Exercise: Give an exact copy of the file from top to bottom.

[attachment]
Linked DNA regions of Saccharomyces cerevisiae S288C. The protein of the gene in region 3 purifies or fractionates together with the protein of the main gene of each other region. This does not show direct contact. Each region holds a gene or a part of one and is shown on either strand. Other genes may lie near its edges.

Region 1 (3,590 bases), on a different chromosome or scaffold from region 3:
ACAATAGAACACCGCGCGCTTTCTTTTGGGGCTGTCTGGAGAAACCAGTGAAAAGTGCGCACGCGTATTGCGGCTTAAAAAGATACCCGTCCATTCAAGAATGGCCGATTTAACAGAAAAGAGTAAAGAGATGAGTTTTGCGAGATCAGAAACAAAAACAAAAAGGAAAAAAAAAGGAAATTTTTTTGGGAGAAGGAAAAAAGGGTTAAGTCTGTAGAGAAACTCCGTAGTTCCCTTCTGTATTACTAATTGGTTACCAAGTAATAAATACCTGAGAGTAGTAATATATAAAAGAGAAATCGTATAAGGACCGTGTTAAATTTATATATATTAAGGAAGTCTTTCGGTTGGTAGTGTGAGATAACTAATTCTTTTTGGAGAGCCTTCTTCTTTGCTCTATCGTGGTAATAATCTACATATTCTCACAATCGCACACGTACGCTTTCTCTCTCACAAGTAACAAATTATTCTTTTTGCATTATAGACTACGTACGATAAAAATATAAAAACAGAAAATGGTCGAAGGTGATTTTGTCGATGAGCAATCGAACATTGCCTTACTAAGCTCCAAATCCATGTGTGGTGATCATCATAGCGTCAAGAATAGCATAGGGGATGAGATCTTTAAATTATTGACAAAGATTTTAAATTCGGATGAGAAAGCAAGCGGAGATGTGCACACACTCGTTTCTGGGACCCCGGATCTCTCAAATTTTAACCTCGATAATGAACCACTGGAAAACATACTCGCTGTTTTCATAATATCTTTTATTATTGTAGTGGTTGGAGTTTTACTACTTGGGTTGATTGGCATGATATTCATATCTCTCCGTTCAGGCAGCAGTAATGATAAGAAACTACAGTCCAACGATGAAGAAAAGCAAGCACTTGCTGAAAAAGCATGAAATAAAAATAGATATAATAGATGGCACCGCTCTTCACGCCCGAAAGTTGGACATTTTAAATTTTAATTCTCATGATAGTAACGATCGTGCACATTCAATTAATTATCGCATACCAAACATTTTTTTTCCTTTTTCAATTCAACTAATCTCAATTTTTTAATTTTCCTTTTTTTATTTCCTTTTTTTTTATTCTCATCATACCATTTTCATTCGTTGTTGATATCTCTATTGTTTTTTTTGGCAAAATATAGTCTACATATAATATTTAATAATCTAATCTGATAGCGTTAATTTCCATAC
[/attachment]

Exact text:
Linked DNA regions of Saccharomyces cerevisiae S288C. The protein of the gene in region 3 purifies or fractionates together with the protein of the main gene of each other region. This does not show direct contact. Each region holds a gene or a part of one and is shown on either strand. Other genes may lie near its edges.

Region 1 (3,590 bases), on a different chromosome or scaffold from region 3:
ACAATAGAACACCGCGCGCTTTCTTTTGGGGCTGTCTGGAGAAACCAGTGAAAAGTGCGCACGCGTATTGCGGCTTAAAAAGATACCCGTCCATTCAAGAATGGCCGATTTAACAGAAAAGAGTAAAGAGATGAGTTTTGCGAGATCAGAAACAAAAACAAAAAGGAAAAAAAAAGGAAATTTTTTTGGGAGAAGGAAAAAAGGGTTAAGTCTGTAGAGAAACTCCGTAGTTCCCTTCTGTATTACTAATTGGTTACCAAGTAATAAATACCTGAGAGTAGTAATATATAAAAGAGAAATCGTATAAGGACCGTGTTAAATTTATATATATTAAGGAAGTCTTTCGGTTGGTAGTGTGAGATAACTAATTCTTTTTGGAGAGCCTTCTTCTTTGCTCTATCGTGGTAATAATCTACATATTCTCACAATCGCACACGTACGCTTTCTCTCTCACAAGTAACAAATTATTCTTTTTGCATTATAGACTACGTACGATAAAAATATAAAAACAGAAAATGGTCGAAGGTGATTTTGTCGATGAGCAATCGAACATTGCCTTACTAAGCTCCAAATCCATGTGTGGTGATCATCATAGCGTCAAGAATAGCATAGGGGATGAGATCTTTAAATTATTGACAAAGATTTTAAATTCGGATGAGAAAGCAAGCGGAGATGTGCACACACTCGTTTCTGGGACCCCGGATCTCTCAAATTTTAACCTCGATAATGAACCACTGGAAAACATACTCGCTGTTTTCATAATATCTTTTATTATTGTAGTGGTTGGAGTTTTACTACTTGGGTTGATTGGCATGATATTCATATCTCTCCGTTCAGGCAGCAGTAATGATAAGAAACTACAGTCCAACGATGAAGAAAAGCAAGCACTTGCTGAAAAAGCATGAAATAAAAATAGATATAATAGATGGCACCGCTCTTCACGCCCGAAAGTTGGACATTTTAAATTTTAATTCTCATGATAGTAACGATCGTGCACATTCAATTAATTATCGCATACCAAACATTTTTTTTCCTTTTTCAATTCAACTAATCTCAATTTTTTAATTTTCCTTTTTTTATTTCCTTTTTTTTTATTCTCATCATACCATTTTCATTCGTTGTTGATATCTCTATTGTTTTTTTTGGCAAAATATAGTCTACATATAATATTTAATAATCTAATCTGATAGCGTTAATTTCCATAC